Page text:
Given the Pirates' current offensive funk, are they near abandoning the "long look" at Pearce and getting ready to give Jeff Clement a callup to see what he can do at first? It's been said that they might wait until rosters are expanded Sept. 1 to recall Clement, but do you hear anything that might change this idea?
-- Erik W., Delware, Ohio
It's still most likely that Clement won't be here until rosters expand in September. As frustrating as the results might continue to be as the season goes on, know that management has every intention of giving this current group of players a chance to show what it can do over an extended period of time. Not to call it a tryout or anything, but what happens over these two months will go a long way in helping management begin to determine who has the upper hand at certain starting jobs next year.
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There's no question Pearce falls in this category. After a fantastic year in the Minors in 2007, he struggled in 2008. He's been OK this year, but has yet to show any consistency during his time in the Majors. Management is interested in seeing if Pearce can find that consistency late this season, and if not, then yes, Clement could very well jump him in the depth chart going into next year.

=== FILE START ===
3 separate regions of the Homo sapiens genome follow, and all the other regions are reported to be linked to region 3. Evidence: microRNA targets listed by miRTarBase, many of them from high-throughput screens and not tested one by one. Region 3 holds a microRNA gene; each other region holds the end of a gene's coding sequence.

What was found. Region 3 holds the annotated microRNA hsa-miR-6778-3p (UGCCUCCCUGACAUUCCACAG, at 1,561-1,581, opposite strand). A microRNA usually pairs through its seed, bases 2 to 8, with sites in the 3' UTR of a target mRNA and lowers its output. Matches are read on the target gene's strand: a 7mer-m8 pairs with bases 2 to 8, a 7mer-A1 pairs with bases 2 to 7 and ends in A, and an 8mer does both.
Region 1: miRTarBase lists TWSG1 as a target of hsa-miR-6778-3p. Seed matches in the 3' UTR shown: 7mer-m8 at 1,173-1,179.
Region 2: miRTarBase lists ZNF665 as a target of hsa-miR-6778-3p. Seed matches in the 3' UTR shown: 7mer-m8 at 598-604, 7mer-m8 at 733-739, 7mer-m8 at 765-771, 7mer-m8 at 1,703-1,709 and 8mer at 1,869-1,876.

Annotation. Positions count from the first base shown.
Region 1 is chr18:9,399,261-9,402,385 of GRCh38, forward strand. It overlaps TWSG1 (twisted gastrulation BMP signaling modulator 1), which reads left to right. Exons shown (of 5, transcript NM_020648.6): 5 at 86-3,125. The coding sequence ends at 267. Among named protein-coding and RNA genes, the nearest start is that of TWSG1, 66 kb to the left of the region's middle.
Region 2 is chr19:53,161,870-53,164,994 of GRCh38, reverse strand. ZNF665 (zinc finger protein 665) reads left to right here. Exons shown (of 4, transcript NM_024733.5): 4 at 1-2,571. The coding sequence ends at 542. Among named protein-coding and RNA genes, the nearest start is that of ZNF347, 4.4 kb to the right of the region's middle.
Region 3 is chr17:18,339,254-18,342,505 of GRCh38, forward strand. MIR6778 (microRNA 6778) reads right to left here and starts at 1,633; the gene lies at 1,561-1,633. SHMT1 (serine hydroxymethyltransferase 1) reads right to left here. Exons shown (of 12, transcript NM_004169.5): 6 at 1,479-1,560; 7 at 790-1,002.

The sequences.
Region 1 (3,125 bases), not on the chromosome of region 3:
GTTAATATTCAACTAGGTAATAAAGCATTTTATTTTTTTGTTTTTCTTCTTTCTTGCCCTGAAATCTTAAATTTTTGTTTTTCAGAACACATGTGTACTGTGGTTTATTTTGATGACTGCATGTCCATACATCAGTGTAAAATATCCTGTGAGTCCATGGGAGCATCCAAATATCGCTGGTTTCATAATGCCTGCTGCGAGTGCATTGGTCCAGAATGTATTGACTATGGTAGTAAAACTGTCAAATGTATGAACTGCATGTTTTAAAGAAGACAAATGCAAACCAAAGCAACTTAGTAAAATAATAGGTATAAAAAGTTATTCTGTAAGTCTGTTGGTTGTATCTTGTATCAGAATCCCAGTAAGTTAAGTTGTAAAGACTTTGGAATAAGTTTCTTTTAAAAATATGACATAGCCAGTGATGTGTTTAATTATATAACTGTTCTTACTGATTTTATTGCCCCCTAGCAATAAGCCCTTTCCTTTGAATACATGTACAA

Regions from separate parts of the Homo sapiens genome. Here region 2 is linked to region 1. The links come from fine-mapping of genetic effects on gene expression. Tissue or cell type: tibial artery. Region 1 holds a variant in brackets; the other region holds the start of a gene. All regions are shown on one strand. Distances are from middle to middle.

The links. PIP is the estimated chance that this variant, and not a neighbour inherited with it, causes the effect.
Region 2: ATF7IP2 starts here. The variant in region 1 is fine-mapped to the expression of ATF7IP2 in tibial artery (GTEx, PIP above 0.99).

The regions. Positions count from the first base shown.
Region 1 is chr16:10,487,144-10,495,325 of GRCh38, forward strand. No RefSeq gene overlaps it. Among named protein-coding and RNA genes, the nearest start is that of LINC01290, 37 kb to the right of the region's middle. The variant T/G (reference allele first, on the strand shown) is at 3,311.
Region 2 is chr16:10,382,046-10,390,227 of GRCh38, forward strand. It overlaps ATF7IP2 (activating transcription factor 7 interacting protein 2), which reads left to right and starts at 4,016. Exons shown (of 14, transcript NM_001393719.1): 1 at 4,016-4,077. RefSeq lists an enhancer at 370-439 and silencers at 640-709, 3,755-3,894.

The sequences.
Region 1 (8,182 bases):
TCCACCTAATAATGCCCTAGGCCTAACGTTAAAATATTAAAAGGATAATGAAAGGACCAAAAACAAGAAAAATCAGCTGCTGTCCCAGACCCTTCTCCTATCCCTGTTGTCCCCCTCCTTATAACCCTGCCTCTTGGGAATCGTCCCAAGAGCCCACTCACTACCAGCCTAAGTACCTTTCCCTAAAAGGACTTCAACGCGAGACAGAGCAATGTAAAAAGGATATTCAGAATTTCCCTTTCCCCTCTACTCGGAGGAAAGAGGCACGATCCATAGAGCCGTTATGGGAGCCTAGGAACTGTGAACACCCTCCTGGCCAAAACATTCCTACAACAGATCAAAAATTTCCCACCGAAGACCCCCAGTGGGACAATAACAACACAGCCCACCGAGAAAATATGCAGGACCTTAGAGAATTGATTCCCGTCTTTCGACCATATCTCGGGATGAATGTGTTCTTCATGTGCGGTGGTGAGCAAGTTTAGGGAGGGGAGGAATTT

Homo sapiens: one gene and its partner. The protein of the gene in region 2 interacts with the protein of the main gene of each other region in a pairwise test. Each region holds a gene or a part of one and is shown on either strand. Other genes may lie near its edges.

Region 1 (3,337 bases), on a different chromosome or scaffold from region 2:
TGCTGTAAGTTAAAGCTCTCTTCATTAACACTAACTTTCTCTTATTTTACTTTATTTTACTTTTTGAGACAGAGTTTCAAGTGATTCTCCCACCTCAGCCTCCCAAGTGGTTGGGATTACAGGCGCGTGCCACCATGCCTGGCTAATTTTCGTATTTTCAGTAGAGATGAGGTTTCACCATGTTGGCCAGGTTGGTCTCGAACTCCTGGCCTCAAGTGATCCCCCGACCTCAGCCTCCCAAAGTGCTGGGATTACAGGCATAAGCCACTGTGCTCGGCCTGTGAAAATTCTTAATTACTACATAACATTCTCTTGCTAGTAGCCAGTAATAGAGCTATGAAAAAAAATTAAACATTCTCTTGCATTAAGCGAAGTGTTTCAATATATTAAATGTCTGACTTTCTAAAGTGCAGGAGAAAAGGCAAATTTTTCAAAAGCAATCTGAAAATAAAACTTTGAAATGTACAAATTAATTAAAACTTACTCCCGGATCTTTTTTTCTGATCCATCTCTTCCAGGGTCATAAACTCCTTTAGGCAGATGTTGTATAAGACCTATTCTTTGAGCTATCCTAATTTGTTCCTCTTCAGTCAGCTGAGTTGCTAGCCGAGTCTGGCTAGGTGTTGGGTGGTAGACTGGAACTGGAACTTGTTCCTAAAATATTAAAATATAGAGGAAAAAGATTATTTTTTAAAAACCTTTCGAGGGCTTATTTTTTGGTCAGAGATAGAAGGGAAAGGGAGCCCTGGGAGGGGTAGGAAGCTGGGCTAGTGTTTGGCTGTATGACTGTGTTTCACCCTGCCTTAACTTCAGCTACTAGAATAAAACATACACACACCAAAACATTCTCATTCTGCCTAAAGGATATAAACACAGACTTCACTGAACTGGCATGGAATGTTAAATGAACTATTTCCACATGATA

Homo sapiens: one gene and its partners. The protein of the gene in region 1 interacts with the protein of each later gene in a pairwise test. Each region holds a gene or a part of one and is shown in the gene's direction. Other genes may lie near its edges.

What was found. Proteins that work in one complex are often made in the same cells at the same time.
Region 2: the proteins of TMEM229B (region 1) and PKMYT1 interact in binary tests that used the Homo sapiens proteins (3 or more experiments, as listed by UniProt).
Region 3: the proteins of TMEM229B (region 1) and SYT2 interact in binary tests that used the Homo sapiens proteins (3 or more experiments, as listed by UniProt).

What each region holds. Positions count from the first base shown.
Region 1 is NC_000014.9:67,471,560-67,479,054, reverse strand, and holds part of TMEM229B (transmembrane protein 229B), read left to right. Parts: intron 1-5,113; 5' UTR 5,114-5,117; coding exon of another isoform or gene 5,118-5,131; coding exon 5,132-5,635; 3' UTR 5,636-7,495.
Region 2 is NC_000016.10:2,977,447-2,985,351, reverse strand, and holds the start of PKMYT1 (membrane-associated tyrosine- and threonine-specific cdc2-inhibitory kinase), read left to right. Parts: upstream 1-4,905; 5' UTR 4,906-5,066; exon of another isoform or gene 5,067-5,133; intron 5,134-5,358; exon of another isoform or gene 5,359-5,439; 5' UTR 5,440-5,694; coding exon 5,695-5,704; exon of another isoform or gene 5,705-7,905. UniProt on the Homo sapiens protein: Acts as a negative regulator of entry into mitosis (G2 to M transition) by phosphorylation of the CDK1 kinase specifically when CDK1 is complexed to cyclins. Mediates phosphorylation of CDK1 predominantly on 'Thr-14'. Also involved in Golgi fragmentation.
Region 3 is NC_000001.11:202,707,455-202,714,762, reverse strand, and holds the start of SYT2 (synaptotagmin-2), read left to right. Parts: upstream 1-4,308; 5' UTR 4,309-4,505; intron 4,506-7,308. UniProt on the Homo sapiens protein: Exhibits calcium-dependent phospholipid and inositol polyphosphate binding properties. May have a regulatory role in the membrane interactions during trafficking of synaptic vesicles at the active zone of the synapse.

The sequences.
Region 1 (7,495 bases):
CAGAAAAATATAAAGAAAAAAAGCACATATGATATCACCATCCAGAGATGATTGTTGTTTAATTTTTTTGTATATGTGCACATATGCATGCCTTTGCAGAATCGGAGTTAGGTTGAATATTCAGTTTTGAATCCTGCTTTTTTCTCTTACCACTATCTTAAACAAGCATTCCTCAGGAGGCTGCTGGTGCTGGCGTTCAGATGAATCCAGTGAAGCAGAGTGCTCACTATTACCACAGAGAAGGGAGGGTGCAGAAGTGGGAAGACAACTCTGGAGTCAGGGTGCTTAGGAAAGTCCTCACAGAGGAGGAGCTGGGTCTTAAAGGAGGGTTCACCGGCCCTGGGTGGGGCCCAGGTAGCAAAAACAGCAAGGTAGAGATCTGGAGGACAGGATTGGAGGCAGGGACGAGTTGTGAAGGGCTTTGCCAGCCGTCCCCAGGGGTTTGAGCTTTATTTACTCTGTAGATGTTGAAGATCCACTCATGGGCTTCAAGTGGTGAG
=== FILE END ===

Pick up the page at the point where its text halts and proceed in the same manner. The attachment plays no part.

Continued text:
Looking ahead optimistically, what is the front office's plan for when the team gets to a playoff level and it comes time to re-sign free agents? Is it realistic to think that they will have any chance of retaining their own free agents once they command larger salaries? If not, how do they plan on avoiding falling into some of the bad habits that got us into this 17-year mess?
-- Dave D., Lexington Park, Md.
Good questions, Dave. With the absence of a salary cap, it's hard to see the Pirates being able to compete regularly in the free-agent market against large-market teams. Aware of that, the Pirates will continue to try to lock down players to long-term deals, as they did with Paul Maholm, Nate McLouth and Ryan Doumit this past year, to buy out first years of free agency. That will keep the Pirates from having to compete in a bidding process with 29 other teams a little longer.
Now, it's inevitable that players will continue to be lost to free agency, notably those whose perceived value is higher than the internal value the organization puts on them. The Pirates' stated goal has been that they hope that the day comes where they can say goodbye to free agents because they have talented, capable players ready to take their place. Sustaining a solid core of young players to develop in the system will keep the Pirates from falling back to where they have fallen now.